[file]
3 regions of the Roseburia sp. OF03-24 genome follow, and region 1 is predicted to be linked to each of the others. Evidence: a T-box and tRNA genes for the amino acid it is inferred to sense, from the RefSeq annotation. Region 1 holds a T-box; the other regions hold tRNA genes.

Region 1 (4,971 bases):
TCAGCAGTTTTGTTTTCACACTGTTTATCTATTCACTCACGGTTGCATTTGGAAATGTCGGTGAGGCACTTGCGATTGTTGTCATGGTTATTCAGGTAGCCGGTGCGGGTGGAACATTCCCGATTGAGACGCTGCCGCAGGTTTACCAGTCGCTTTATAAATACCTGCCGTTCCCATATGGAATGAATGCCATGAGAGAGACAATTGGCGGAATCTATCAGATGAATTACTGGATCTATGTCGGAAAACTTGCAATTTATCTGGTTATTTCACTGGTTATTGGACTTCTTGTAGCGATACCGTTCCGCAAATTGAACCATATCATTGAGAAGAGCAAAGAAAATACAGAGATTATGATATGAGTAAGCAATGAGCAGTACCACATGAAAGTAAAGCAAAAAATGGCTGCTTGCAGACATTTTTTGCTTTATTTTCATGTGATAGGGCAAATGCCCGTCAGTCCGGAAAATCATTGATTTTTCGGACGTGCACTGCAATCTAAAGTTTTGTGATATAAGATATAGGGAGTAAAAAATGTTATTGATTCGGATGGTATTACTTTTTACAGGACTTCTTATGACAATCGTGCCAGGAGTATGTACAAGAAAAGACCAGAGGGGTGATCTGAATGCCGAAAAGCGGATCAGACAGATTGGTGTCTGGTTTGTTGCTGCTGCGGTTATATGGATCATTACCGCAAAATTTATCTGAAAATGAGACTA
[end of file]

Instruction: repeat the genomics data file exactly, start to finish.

3 regions of the Roseburia sp. OF03-24 genome follow, and region 1 is predicted to be linked to each of the others. Evidence: a T-box and tRNA genes for the amino acid it is inferred to sense, from the RefSeq annotation. Region 1 holds a T-box; the other regions hold tRNA genes.

Region 1 (4,971 bases):
TCAGCAGTTTTGTTTTCACACTGTTTATCTATTCACTCACGGTTGCATTTGGAAATGTCGGTGAGGCACTTGCGATTGTTGTCATGGTTATTCAGGTAGCCGGTGCGGGTGGAACATTCCCGATTGAGACGCTGCCGCAGGTTTACCAGTCGCTTTATAAATACCTGCCGTTCCCATATGGAATGAATGCCATGAGAGAGACAATTGGCGGAATCTATCAGATGAATTACTGGATCTATGTCGGAAAACTTGCAATTTATCTGGTTATTTCACTGGTTATTGGACTTCTTGTAGCGATACCGTTCCGCAAATTGAACCATATCATTGAGAAGAGCAAAGAAAATACAGAGATTATGATATGAGTAAGCAATGAGCAGTACCACATGAAAGTAAAGCAAAAAATGGCTGCTTGCAGACATTTTTTGCTTTATTTTCATGTGATAGGGCAAATGCCCGTCAGTCCGGAAAATCATTGATTTTTCGGACGTGCACTGCAATCTAAAGTTTTGTGATATAAGATATAGGGAGTAAAAAATGTTATTGATTCGGATGGTATTACTTTTTACAGGACTTCTTATGACAATCGTGCCAGGAGTATGTACAAGAAAAGACCAGAGGGGTGATCTGAATGCCGAAAAGCGGATCAGACAGATTGGTGTCTGGTTTGTTGCTGCTGCGGTTATATGGATCATTACCGCAAAATTTATCTGAAAATGAGACTA